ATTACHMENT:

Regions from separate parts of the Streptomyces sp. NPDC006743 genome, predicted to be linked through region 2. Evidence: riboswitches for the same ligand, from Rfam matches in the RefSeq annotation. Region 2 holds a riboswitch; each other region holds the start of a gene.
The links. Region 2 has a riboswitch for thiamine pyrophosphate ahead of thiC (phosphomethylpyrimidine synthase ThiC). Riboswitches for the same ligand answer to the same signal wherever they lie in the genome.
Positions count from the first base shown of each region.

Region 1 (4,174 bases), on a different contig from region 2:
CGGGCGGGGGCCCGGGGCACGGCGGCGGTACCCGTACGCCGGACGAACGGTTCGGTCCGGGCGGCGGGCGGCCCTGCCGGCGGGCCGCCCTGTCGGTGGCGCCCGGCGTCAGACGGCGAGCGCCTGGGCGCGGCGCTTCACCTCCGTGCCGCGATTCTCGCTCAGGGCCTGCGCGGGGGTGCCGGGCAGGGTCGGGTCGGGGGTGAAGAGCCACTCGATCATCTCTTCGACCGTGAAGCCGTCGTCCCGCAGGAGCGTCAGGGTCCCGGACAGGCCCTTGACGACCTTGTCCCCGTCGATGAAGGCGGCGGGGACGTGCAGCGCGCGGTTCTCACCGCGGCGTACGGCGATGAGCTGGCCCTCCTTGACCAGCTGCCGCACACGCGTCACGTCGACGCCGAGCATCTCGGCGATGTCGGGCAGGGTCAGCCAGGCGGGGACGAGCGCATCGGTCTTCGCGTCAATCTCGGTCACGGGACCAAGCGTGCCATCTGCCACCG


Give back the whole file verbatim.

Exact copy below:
Regions from separate parts of the Streptomyces sp. NPDC006743 genome, predicted to be linked through region 2. Evidence: riboswitches for the same ligand, from Rfam matches in the RefSeq annotation. Region 2 holds a riboswitch; each other region holds the start of a gene.
The links. Region 2 has a riboswitch for thiamine pyrophosphate ahead of thiC (phosphomethylpyrimidine synthase ThiC). Riboswitches for the same ligand answer to the same signal wherever they lie in the genome.
Positions count from the first base shown of each region.

Region 1 (4,174 bases), on a different contig from region 2:
CGGGCGGGGGCCCGGGGCACGGCGGCGGTACCCGTACGCCGGACGAACGGTTCGGTCCGGGCGGCGGGCGGCCCTGCCGGCGGGCCGCCCTGTCGGTGGCGCCCGGCGTCAGACGGCGAGCGCCTGGGCGCGGCGCTTCACCTCCGTGCCGCGATTCTCGCTCAGGGCCTGCGCGGGGGTGCCGGGCAGGGTCGGGTCGGGGGTGAAGAGCCACTCGATCATCTCTTCGACCGTGAAGCCGTCGTCCCGCAGGAGCGTCAGGGTCCCGGACAGGCCCTTGACGACCTTGTCCCCGTCGATGAAGGCGGCGGGGACGTGCAGCGCGCGGTTCTCACCGCGGCGTACGGCGATGAGCTGGCCCTCCTTGACCAGCTGCCGCACACGCGTCACGTCGACGCCGAGCATCTCGGCGATGTCGGGCAGGGTCAGCCAGGCGGGGACGAGCGCATCGGTCTTCGCGTCAATCTCGGTCACGGGACCAAGCGTGCCATCTGCCACCG